New effort in biomedical engineering may improve heart repair

  6/11/2016 12:00:00 AM

New effort in biomedical engineering may improve heart repair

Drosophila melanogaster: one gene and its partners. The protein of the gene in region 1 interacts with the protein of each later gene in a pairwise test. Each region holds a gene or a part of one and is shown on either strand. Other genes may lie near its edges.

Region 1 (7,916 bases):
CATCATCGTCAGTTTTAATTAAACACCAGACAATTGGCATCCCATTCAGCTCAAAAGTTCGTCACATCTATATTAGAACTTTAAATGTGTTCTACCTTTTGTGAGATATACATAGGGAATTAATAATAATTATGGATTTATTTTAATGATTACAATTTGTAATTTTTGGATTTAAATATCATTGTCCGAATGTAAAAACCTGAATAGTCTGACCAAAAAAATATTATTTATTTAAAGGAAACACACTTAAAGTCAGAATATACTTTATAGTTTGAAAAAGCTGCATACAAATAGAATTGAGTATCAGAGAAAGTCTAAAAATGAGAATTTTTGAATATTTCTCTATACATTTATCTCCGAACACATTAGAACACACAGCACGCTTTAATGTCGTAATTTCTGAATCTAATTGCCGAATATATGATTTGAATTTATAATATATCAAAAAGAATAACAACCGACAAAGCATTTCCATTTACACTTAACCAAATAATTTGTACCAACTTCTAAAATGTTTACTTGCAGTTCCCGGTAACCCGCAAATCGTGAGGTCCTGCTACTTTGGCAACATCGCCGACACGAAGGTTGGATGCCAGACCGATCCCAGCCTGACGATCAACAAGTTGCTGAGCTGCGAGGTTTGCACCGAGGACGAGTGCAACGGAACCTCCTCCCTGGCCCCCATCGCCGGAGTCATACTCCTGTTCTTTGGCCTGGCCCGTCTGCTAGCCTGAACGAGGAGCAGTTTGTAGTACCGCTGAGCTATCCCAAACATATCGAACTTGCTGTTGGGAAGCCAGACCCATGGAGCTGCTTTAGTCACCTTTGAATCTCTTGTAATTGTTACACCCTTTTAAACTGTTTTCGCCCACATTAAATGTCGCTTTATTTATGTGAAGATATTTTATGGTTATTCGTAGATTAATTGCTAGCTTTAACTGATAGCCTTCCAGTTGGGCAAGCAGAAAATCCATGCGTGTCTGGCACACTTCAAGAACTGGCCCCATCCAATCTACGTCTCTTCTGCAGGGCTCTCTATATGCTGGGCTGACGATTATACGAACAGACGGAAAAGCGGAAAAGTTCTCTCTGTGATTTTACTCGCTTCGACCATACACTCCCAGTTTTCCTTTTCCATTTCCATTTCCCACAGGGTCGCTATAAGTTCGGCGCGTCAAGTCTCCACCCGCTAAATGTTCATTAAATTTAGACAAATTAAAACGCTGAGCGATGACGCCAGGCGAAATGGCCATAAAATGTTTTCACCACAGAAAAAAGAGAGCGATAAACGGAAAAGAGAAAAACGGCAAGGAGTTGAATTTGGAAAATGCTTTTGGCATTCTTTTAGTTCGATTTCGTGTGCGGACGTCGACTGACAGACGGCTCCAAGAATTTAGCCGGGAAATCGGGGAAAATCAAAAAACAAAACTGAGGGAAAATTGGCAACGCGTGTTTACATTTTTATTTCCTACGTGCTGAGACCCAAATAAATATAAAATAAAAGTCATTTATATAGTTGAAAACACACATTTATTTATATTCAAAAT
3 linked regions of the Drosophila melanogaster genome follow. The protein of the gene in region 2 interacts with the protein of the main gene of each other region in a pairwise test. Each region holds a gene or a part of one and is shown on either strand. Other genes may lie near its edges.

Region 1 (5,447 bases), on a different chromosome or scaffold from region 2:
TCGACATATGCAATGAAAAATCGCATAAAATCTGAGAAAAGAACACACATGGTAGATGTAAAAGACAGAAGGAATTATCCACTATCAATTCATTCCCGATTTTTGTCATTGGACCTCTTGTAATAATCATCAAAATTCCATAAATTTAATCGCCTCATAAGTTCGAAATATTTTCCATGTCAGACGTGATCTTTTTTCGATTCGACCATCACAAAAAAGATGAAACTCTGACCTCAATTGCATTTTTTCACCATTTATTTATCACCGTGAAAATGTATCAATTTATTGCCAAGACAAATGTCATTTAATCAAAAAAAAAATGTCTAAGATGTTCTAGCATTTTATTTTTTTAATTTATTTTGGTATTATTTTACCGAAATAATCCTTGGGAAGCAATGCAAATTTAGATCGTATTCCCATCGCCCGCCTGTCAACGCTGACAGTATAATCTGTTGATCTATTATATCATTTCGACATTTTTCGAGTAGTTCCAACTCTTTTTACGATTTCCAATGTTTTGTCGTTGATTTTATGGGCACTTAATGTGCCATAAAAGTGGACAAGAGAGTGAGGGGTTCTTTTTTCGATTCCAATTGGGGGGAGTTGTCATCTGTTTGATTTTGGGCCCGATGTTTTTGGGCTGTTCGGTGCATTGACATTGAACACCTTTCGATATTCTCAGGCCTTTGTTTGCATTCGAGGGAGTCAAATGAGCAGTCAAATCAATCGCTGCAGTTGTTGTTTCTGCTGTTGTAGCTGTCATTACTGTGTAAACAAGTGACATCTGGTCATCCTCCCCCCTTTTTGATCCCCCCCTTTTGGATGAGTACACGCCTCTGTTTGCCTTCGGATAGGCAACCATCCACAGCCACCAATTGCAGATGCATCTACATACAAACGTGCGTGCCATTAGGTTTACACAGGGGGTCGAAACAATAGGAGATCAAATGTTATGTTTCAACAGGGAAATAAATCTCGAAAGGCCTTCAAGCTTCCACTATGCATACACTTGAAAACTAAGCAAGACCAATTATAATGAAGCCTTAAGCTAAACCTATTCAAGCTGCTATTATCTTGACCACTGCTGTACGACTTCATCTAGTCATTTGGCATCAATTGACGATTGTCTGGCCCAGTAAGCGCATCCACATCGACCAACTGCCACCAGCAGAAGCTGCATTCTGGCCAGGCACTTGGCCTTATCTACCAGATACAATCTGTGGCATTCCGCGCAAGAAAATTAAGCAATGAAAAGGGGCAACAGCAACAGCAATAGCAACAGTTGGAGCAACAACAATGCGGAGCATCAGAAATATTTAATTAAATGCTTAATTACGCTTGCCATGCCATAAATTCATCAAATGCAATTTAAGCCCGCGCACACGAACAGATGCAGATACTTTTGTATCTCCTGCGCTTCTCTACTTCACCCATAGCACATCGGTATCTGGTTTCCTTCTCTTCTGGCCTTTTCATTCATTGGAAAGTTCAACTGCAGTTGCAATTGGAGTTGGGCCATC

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Jianyi "Jay" Zhang, M.D., Ph.D., brought his biomedical engineering expertise to the University of Alabama at Birmingham to fix hearts. His dream -- and the dream of other heart experts at major research universities around the world -- is creating new tissue that can replace or protect damaged muscle after a heart attack. Zhang already took a major step toward that goal when he and colleagues protected pigs from post-heart attack heart failure. As described in his 2014 Cell Stem Cell paper, the researchers placed a mat of fibrin over the area where muscle had died and injected three types of cardiovascular cells underneath the mat. This is somewhat akin to starting new lawn by scattering grass seeds beneath a protective layer of hay. The fibrin helped some of the injected cells survive and grow, and they in turn protected the heart from further damage. While Zhang's colleague at the University of Paris Descartes, Philippe Menasche, M.D., Ph.D., is currently testing this approach on five patients, Zhang is launching a new effort in biomedical engineering to improve heart repair, supported by a new $3 million grant from the National Heart, Lung and Blood Institute of the NIH. Instead of injecting individual cells and hoping they take seed, Zhang plans to robotically build and grow a mat of heart tissue made from individual cells, using a custom 3-D printer. Surgeons will then place this custom mat of living cells over the dead, infarcted tissue of the heart, somewhat akin to starting a new lawn by laying sod. "We will make our own printer, using machinery experts, robotic experts and computer science experts," said Zhang, who last fall became the new leader of UAB Biomedical Engineering, a joint department of the UAB School of Medicine and School of Engineering. "A robotic arm will pick up cells of various types from petri dishes and place them onto fine needles that are a few microns apart. The growing cells fuse after three to seven days, and the shape is based on the needles." "Then we can lift off the tissue," Zhang said. "It is scaffold-less tissue engineering. I already have two Ph.D. students on the project."

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